An oral history project at St. Catherine University is an unique first-person archive that documents, in an academically rigorous way, the intersection of housing insecurity and higher education, an experience far more common than it may seem. It was developed by Louise Edwards-Simpson, a history professor at the university, with the help of Sr. Amata Miller, a member of Sisters, Servants of the Immaculate Heart of Mary.
Liliana Gomez is just the kind of person the organizers of the National Catholic Sisters Week conference on discernment hoped to attract: passionate about her faith and social justice, and open to the idea of religious life as a future path. Gomez was one of about 60 students and sisters who attended the NCSW kickoff conference March 6-8 at St. Catherine University. Its theme of discernment seems tailor-made for her, with its focus on learning how to negotiate a direction when two paths are equally attractive.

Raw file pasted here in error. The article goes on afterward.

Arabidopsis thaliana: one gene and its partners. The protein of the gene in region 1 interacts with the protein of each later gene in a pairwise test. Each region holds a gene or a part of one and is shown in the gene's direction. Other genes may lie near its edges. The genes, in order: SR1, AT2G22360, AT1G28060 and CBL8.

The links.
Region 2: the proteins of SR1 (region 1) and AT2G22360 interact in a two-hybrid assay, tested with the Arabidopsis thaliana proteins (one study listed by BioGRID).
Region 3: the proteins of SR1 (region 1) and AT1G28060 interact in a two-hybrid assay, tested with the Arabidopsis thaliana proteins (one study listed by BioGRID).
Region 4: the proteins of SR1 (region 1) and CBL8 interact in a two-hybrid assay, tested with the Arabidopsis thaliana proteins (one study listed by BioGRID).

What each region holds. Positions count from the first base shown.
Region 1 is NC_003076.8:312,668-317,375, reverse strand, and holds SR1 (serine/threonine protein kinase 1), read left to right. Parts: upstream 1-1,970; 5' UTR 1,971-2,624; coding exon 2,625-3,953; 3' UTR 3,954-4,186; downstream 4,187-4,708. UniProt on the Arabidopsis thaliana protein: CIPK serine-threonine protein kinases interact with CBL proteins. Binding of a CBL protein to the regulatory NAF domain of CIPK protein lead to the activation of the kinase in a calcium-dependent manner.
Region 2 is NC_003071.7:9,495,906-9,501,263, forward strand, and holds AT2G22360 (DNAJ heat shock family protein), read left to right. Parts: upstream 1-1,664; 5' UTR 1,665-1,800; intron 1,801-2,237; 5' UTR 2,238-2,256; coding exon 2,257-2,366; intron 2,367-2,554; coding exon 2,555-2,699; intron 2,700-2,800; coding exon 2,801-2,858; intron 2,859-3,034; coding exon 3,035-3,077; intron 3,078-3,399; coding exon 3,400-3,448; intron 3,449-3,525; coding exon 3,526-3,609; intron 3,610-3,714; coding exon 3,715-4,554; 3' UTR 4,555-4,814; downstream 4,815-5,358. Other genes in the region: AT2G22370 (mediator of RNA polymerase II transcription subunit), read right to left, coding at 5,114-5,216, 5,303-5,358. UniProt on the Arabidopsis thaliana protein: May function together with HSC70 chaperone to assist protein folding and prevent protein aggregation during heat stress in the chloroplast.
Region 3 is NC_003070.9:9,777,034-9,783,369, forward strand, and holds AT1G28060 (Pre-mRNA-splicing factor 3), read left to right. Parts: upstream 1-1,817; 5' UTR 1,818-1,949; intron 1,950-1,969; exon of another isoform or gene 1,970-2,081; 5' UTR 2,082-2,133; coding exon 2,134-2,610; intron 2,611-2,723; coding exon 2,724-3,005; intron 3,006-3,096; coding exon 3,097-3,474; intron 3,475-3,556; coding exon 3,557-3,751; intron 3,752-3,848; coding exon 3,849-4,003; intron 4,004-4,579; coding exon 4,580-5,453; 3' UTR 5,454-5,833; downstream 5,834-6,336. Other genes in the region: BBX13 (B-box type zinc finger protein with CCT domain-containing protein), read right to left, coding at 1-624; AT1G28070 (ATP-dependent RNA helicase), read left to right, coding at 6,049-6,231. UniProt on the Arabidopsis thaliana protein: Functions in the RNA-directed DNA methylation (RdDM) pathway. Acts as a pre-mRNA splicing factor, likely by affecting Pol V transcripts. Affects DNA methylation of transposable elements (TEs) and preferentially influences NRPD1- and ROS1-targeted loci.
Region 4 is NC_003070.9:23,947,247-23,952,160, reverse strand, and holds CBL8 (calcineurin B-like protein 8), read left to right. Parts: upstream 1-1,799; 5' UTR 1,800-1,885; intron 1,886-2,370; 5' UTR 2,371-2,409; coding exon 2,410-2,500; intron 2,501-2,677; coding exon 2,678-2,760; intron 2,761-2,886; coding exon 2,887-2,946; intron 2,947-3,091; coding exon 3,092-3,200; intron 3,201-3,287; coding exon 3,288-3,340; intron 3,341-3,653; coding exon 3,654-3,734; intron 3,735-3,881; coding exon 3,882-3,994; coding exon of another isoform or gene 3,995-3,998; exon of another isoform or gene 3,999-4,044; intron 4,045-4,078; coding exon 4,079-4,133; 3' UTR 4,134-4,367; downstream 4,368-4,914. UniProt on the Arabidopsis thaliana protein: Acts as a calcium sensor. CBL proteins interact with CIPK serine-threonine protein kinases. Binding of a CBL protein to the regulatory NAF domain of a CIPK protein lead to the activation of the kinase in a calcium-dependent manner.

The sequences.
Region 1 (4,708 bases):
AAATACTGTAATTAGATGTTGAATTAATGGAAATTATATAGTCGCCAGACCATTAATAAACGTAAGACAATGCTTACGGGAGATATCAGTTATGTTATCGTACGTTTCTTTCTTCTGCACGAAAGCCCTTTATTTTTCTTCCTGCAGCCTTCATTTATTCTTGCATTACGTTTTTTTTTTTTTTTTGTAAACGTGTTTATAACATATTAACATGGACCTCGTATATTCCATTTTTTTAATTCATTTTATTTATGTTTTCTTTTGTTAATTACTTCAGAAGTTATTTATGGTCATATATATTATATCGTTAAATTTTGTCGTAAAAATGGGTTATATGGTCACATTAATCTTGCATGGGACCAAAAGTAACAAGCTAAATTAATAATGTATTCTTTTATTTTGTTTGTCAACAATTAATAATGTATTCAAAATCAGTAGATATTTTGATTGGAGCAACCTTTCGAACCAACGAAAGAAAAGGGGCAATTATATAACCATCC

Catholic sisters have always gone to minister where the people are: they’ve crossed prairies and oceans, entered slums and prison cells, healed the sick and taught children, prayed with and counseled those discerning big decisions. In today’s global culture linked by digital media, the people instead can come to the sisters, especially Srs. Julie Vieira and Maxine Kollasch, whose brainchild, A Nun’s Life Ministry, is an online gathering place for thousands of users from all over the world.
By March 8, International Women's Day, more than 160 women had arrived on the wintry campus of St. Catherine University here for the first National Catholic Sisters Week.